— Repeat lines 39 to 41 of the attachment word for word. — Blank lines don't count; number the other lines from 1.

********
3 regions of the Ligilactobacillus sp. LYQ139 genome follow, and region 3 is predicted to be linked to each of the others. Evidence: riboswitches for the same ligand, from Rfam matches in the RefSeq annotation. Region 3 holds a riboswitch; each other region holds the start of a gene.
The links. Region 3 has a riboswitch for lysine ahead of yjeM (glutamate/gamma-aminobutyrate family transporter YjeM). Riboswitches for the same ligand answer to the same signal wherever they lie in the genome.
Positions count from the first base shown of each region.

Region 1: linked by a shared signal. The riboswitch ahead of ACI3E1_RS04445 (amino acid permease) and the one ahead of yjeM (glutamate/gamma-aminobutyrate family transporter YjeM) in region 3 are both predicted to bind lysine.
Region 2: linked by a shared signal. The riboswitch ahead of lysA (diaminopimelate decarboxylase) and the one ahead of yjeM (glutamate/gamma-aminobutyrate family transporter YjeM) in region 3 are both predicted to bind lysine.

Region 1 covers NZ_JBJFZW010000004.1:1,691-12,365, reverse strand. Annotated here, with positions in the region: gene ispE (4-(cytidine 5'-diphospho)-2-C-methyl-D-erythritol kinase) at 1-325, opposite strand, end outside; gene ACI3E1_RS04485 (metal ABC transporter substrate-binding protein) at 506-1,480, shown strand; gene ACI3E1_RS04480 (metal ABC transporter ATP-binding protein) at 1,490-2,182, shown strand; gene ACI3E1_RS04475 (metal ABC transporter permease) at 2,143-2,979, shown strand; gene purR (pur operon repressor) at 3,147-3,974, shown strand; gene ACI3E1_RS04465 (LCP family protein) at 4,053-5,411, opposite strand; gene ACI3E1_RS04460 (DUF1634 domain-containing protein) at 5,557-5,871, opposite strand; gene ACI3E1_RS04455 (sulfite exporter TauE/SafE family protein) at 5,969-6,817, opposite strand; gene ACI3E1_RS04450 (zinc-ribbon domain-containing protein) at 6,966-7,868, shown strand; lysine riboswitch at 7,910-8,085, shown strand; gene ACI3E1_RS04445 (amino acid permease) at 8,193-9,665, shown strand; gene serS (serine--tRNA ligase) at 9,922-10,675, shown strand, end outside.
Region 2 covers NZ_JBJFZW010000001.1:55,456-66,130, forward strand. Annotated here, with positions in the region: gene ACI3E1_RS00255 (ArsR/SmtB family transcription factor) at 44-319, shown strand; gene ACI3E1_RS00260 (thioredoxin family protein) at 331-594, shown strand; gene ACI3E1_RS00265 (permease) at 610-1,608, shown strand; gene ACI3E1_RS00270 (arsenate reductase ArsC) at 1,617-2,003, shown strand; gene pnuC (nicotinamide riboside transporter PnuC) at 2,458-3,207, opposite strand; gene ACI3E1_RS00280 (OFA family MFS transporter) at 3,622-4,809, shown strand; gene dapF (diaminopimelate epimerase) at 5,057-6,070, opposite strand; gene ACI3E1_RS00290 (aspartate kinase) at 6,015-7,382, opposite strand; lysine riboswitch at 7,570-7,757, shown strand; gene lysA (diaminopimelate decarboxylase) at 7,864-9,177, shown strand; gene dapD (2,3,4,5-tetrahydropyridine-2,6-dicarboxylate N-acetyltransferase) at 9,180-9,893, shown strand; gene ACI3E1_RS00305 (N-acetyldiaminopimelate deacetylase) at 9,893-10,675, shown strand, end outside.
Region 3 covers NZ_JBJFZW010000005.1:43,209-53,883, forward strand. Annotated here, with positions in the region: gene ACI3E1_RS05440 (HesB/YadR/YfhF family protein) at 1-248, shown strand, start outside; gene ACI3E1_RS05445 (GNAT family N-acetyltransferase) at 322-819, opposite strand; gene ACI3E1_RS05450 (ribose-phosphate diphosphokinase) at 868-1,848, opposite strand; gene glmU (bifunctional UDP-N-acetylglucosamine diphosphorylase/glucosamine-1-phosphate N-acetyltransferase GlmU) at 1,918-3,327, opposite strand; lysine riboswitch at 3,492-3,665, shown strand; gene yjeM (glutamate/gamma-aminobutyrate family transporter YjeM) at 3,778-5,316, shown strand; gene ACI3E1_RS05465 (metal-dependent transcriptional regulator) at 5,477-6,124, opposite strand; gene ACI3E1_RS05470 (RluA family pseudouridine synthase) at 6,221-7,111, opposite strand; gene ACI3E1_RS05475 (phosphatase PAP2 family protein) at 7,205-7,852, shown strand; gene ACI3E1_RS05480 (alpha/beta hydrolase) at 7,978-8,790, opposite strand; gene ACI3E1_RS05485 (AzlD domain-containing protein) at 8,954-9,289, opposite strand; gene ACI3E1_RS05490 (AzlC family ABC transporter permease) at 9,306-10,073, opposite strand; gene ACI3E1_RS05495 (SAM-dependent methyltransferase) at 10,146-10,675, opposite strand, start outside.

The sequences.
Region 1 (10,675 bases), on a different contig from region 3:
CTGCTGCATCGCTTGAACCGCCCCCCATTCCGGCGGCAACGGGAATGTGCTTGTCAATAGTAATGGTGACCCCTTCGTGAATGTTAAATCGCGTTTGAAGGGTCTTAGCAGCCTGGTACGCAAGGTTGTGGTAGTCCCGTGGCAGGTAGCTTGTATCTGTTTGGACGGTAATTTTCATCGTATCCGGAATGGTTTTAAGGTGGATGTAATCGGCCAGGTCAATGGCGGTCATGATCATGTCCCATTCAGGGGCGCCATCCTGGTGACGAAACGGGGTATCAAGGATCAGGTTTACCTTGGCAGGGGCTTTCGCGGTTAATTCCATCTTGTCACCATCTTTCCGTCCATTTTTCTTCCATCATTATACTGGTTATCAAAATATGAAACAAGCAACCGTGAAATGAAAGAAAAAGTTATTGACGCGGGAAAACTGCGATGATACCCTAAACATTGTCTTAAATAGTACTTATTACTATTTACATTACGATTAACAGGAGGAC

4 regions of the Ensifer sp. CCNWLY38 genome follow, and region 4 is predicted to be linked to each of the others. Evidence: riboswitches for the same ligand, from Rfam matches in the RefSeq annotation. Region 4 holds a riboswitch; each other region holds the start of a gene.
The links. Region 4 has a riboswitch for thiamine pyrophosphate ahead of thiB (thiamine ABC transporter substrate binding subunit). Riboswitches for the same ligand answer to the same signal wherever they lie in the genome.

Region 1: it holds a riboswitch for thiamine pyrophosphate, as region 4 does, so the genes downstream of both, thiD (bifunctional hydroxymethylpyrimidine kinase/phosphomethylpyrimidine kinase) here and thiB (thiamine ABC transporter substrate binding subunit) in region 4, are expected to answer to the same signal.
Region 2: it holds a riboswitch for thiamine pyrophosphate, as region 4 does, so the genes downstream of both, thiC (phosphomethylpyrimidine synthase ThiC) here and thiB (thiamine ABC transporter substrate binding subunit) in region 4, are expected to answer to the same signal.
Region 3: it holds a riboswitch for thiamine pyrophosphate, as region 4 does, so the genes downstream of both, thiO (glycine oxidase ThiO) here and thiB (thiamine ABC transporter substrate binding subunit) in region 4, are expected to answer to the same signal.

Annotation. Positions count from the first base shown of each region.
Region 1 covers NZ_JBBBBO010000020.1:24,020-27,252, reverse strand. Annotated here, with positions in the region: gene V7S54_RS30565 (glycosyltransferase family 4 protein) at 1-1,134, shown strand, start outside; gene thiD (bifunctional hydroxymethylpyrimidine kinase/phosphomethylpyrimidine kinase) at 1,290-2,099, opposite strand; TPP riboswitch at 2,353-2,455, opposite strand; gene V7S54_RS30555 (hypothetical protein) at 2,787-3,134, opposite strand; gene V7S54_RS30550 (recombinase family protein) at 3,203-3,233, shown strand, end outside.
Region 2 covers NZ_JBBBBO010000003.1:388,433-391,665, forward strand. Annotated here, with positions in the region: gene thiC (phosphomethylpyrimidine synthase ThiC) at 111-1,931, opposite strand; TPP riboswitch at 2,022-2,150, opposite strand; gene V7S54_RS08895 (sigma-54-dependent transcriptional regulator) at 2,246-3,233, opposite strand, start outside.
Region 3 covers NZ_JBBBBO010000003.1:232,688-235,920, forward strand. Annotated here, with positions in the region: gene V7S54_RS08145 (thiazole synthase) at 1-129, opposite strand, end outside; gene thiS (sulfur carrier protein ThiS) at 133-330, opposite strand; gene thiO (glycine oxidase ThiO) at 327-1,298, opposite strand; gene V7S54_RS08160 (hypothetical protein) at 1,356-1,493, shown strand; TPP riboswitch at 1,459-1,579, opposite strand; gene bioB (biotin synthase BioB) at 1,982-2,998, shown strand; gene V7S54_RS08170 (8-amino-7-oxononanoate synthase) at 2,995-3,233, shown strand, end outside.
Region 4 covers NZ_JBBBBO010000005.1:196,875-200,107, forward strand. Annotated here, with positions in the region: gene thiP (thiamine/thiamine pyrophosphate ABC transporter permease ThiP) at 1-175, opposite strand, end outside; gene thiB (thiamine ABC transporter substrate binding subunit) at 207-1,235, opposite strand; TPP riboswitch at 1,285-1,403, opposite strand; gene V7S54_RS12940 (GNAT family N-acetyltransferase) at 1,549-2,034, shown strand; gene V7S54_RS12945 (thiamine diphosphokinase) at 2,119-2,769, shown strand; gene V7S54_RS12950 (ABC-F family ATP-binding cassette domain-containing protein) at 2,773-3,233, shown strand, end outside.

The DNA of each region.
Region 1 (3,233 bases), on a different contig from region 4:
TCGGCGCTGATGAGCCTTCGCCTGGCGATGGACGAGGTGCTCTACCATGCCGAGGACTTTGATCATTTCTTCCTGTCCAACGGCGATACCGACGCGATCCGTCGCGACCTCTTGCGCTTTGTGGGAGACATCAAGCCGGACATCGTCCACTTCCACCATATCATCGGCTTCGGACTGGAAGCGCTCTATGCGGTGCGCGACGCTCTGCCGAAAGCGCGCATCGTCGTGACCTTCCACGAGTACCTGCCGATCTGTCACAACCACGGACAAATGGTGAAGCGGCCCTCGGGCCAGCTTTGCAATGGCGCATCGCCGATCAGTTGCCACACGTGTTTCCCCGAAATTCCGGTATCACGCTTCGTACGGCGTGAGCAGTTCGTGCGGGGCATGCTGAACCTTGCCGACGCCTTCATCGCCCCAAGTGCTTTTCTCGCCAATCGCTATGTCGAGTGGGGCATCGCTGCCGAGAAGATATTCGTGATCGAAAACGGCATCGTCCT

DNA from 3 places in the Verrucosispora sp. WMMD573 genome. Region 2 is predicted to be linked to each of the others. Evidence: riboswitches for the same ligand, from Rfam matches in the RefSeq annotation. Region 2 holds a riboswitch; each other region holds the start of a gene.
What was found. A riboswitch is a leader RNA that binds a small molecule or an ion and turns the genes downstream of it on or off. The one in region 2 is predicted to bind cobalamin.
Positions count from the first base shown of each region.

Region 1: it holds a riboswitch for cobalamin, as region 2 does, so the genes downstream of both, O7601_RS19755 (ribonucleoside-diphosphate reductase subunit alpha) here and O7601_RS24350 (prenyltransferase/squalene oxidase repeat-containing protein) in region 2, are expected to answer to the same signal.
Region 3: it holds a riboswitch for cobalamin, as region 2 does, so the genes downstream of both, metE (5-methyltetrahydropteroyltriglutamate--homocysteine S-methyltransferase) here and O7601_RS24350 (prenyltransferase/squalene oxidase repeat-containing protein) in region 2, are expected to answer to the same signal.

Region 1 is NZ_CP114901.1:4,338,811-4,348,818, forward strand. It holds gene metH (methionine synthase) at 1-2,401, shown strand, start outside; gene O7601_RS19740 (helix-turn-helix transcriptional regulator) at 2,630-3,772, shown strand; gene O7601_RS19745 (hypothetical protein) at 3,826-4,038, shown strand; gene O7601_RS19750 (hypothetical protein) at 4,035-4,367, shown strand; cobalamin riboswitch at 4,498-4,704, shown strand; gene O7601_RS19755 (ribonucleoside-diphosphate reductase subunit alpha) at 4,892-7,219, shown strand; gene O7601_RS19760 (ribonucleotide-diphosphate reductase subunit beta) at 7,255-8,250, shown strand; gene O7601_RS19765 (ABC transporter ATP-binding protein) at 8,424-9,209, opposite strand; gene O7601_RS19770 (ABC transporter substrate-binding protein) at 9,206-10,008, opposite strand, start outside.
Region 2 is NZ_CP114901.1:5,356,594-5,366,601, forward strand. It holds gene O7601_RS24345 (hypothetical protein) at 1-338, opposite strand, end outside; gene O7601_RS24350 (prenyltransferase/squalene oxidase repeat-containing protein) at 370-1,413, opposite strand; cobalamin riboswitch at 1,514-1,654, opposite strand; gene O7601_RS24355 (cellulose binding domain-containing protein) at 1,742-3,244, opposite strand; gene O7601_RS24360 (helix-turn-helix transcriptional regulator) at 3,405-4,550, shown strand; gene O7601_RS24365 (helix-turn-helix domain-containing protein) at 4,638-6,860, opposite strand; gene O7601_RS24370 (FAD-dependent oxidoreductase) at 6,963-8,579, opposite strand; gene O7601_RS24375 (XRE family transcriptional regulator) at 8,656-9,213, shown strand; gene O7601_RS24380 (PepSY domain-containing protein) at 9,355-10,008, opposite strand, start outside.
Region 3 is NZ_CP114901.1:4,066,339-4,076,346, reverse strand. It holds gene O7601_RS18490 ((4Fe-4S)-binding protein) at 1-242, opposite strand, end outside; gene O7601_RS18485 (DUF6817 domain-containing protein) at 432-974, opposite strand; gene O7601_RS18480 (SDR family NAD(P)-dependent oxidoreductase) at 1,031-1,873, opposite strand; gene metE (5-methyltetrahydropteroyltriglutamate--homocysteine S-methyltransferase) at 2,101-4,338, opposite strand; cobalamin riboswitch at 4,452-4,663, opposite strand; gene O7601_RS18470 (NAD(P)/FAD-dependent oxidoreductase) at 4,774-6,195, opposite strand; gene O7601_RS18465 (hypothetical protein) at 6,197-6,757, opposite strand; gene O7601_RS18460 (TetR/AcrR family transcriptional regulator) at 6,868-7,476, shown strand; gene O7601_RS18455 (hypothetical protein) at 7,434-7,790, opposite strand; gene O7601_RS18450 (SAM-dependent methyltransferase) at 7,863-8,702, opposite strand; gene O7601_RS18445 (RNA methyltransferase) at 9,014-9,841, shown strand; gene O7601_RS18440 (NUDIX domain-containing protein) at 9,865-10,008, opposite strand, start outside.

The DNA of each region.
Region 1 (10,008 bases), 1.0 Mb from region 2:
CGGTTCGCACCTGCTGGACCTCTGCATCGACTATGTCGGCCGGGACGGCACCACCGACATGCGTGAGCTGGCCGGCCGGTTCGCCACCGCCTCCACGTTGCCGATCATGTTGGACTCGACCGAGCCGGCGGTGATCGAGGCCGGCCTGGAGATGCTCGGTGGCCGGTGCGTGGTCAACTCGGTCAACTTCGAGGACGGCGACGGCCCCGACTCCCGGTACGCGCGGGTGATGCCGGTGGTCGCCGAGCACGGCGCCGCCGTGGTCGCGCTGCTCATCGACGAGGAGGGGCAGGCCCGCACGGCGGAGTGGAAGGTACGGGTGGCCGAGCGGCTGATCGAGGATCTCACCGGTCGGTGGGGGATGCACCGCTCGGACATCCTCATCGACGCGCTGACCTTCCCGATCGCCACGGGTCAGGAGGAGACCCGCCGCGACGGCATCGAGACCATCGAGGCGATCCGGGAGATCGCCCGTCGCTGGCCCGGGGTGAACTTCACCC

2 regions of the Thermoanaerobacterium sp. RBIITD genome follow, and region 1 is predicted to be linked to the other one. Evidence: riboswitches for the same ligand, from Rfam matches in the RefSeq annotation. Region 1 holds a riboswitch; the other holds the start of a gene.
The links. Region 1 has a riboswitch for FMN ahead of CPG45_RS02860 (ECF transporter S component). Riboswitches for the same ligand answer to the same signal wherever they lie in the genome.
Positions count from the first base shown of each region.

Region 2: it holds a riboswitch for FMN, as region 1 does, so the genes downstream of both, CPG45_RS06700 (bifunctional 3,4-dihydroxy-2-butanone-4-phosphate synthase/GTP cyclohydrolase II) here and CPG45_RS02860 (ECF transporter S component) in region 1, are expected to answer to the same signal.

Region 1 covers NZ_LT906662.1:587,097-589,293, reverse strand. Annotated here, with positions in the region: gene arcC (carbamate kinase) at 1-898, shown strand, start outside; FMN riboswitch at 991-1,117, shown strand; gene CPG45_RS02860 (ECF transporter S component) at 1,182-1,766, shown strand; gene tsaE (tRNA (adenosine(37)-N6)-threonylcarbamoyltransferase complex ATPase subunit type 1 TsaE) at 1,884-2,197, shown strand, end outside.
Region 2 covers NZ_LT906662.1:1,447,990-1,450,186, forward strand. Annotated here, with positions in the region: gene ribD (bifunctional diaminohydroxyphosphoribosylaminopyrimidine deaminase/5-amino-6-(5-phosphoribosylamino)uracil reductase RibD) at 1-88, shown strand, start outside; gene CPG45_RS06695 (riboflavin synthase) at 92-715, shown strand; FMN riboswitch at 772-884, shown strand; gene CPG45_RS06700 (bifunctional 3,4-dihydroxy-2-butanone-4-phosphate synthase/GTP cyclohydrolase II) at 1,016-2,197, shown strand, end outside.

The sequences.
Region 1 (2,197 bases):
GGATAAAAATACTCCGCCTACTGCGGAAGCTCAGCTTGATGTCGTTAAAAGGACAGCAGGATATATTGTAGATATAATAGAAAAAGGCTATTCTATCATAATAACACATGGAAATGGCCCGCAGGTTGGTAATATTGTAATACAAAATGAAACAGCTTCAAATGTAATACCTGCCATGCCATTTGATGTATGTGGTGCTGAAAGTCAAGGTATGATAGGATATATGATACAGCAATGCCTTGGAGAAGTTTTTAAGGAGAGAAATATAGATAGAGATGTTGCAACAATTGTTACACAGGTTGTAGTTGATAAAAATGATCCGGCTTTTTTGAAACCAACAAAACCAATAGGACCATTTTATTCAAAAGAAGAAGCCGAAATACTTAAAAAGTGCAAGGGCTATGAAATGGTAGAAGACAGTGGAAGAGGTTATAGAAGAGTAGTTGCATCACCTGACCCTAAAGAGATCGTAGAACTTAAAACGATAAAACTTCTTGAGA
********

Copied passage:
Region 2: it holds a riboswitch for FMN, as region 1 does, so the genes downstream of both, CPG45_RS06700 (bifunctional 3,4-dihydroxy-2-butanone-4-phosphate synthase/GTP cyclohydrolase II) here and CPG45_RS02860 (ECF transporter S component) in region 1, are expected to answer to the same signal.

Region 1 covers NZ_LT906662.1:587,097-589,293, reverse strand. Annotated here, with positions in the region: gene arcC (carbamate kinase) at 1-898, shown strand, start outside; FMN riboswitch at 991-1,117, shown strand; gene CPG45_RS02860 (ECF transporter S component) at 1,182-1,766, shown strand; gene tsaE (tRNA (adenosine(37)-N6)-threonylcarbamoyltransferase complex ATPase subunit type 1 TsaE) at 1,884-2,197, shown strand, end outside.
Region 2 covers NZ_LT906662.1:1,447,990-1,450,186, forward strand. Annotated here, with positions in the region: gene ribD (bifunctional diaminohydroxyphosphoribosylaminopyrimidine deaminase/5-amino-6-(5-phosphoribosylamino)uracil reductase RibD) at 1-88, shown strand, start outside; gene CPG45_RS06695 (riboflavin synthase) at 92-715, shown strand; FMN riboswitch at 772-884, shown strand; gene CPG45_RS06700 (bifunctional 3,4-dihydroxy-2-butanone-4-phosphate synthase/GTP cyclohydrolase II) at 1,016-2,197, shown strand, end outside.